Monday, November 4, 2013

General Wesley Clark cross cutting with Jonathan Schell

while reading the Book of Jonathan Schell, the Seventh Decade, the New Shape of Nuclear Danger, numerous cross cutting observations, in relation to General Wesley Clark, were made. the below is a small sample of these observations:

"This new ambition was crystallized in a document that won brief notoriety and then, when Bush Sr. lost his bid for a second term, was forgotten. Its importance for the present is that it outlined a scheme for global dominance a decade before September 11, 2011. its sponsor was Cheney and its draftsman was Zalmay Khalilzad, who would become ambassador to Afghanistan in 2003 and of Iraq in 2005. The draft stated, "the number one objective of U.S.'s post-cold war political and military strategy should be preventing the emergence of a rival superpower. Our first objective is to prevent the re-emergence of a new rival." even strong regional powers should be suppressed, especially in areas "whose resources would, under consolidated control, be sufficient to generate global power. These regions include western Europe, East Asia, the territory of the former Soviet Union, and the Southwest Asia." ambitions of others should, indeed, be nipped in the bud by convincing potential competitors that they need not aspire to a greater role or pursue a more aggressive posture to protect their legitimate interest.". Accordingly, the United States "must maintain the mechanisms for deterring potential competitors from even aspiring to a larger regional or global role"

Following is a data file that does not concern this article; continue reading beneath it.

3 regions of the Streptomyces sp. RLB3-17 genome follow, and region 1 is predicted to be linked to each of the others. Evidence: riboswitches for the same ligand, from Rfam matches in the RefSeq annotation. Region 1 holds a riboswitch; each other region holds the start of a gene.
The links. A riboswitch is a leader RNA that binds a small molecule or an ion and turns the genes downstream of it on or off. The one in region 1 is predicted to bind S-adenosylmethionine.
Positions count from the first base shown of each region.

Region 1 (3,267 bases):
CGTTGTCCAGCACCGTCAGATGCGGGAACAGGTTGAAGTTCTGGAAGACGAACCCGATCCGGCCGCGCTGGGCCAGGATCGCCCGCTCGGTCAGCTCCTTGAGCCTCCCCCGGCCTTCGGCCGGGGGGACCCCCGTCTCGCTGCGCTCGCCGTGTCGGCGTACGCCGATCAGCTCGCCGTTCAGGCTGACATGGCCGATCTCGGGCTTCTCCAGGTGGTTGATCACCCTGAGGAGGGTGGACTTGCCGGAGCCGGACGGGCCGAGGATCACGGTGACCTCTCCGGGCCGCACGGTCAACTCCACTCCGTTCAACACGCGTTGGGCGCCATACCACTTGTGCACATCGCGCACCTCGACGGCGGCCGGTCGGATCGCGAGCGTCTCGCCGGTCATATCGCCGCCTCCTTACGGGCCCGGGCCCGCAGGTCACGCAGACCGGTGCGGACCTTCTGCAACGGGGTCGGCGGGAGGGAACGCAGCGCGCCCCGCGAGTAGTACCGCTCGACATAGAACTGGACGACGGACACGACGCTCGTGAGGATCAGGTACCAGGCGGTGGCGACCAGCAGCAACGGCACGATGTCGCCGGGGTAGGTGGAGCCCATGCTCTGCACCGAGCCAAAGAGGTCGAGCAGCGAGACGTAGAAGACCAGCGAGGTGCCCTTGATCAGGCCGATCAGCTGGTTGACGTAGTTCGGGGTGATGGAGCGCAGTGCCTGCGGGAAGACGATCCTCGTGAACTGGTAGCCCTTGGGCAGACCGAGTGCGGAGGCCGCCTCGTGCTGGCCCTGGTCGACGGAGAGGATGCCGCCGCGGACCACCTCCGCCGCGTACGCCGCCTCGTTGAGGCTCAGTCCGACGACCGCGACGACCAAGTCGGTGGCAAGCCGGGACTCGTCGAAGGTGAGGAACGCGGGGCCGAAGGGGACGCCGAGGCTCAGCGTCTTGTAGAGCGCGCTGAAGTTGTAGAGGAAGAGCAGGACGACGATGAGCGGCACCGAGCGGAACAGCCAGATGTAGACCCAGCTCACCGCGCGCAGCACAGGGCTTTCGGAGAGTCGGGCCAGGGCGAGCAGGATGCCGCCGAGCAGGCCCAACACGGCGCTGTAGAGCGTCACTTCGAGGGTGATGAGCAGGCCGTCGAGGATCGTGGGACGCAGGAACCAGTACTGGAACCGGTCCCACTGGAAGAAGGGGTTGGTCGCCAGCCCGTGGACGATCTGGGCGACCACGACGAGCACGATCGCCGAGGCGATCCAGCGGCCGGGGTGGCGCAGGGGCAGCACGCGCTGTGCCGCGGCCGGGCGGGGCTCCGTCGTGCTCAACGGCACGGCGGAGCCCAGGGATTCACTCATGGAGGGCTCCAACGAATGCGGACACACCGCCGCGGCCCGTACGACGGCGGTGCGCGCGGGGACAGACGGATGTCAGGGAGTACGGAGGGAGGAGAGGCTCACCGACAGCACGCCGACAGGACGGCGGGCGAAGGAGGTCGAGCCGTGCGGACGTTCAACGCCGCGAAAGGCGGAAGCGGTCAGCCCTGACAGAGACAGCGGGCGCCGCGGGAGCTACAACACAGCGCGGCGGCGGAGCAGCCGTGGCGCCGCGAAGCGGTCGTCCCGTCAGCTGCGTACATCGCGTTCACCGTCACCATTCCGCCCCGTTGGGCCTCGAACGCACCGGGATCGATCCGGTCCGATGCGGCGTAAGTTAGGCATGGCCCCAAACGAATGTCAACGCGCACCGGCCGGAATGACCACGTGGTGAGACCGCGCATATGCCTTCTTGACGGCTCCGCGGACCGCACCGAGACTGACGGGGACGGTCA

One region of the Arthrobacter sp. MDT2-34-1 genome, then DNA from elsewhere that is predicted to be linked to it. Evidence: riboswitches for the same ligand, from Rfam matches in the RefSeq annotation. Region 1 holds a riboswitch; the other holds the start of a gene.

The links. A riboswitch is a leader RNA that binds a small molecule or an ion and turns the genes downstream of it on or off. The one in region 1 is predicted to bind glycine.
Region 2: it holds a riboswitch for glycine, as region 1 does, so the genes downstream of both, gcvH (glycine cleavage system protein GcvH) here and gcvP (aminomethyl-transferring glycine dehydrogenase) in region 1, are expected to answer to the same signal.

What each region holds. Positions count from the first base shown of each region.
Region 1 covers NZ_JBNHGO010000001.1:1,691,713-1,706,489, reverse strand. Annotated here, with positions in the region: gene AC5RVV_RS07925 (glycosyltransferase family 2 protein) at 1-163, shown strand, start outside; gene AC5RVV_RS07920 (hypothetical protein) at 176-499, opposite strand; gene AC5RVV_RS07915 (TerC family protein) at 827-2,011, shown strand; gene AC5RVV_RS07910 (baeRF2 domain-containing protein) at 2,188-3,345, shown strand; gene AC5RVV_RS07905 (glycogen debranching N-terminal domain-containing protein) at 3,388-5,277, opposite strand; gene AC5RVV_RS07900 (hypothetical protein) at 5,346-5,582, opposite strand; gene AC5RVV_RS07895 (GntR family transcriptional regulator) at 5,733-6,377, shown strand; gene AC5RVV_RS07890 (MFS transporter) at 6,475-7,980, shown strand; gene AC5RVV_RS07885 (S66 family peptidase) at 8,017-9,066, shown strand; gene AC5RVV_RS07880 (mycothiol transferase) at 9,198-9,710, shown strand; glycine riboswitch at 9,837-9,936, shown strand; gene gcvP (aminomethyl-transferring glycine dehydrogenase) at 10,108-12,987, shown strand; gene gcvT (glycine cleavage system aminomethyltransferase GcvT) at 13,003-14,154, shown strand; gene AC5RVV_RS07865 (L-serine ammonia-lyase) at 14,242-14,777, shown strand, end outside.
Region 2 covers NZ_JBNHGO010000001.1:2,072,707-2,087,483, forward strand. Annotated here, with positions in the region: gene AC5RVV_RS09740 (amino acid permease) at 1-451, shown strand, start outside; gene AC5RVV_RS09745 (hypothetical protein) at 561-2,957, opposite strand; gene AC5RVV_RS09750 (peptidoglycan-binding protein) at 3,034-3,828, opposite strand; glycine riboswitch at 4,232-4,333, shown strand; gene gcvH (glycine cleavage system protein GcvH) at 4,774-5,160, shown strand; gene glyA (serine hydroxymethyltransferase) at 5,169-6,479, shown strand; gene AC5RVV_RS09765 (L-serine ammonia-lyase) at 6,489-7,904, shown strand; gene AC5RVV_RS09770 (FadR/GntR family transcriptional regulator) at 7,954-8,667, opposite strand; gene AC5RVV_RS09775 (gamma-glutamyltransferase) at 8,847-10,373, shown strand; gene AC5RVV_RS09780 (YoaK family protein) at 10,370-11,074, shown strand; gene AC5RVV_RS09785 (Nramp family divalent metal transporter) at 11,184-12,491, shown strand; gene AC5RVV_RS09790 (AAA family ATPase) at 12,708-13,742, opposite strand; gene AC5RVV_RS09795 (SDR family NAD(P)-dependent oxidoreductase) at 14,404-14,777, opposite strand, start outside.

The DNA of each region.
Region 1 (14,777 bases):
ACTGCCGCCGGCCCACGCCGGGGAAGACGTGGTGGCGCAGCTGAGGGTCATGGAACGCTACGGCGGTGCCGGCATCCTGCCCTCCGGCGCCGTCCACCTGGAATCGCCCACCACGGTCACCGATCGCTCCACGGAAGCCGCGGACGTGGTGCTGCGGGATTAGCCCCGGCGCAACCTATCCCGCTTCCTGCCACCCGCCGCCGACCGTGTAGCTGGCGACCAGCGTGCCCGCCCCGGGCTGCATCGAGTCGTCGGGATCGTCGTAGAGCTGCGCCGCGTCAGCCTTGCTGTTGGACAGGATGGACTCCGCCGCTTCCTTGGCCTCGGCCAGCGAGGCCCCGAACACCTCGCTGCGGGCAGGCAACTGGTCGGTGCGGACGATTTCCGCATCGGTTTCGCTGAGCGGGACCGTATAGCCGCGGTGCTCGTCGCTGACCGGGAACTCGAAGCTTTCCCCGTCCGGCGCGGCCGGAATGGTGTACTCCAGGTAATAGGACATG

"Rumsfeld's insistence on going to war with an army much smaller than the one recommended by high military officers appears to tell the same story. Rumsfeld has been excoriated for his decision , and the judgment that the number of troops was too few has been borne out."

"what is rarely asked is why Rumsfeld insisted on a small force. After all, we cannot suppose that he secretly wanted to fail in Iraq. One answer is that although the small force courted obvious risks, pointed out in advance by dissenting military officers, it was a requirement of the larger strategy of dominance, in which the Iraq war was to be but a first step."

"Doctrine (a guideline for policy) had clearly flowered into ideology (a comprehensive vision of History's progress and destination). Indeed, before long, Bush announced that he was engaged in an "ideological war". The men and women of his administration would not be the first to have sacrificed fact - both deliberately and unconsciously - to ideology. Like so many ideologues, they were too dazzled by their vision of the glorious future of their dreams to pay adequate attention to the sordid realities they were creating in the present."

"if we picture the world Bush and his advisers foresaw after the invasion of Iraq, it becomes clear that in their view global dominance was the best and probably the sole path to safety for the United States in the new age."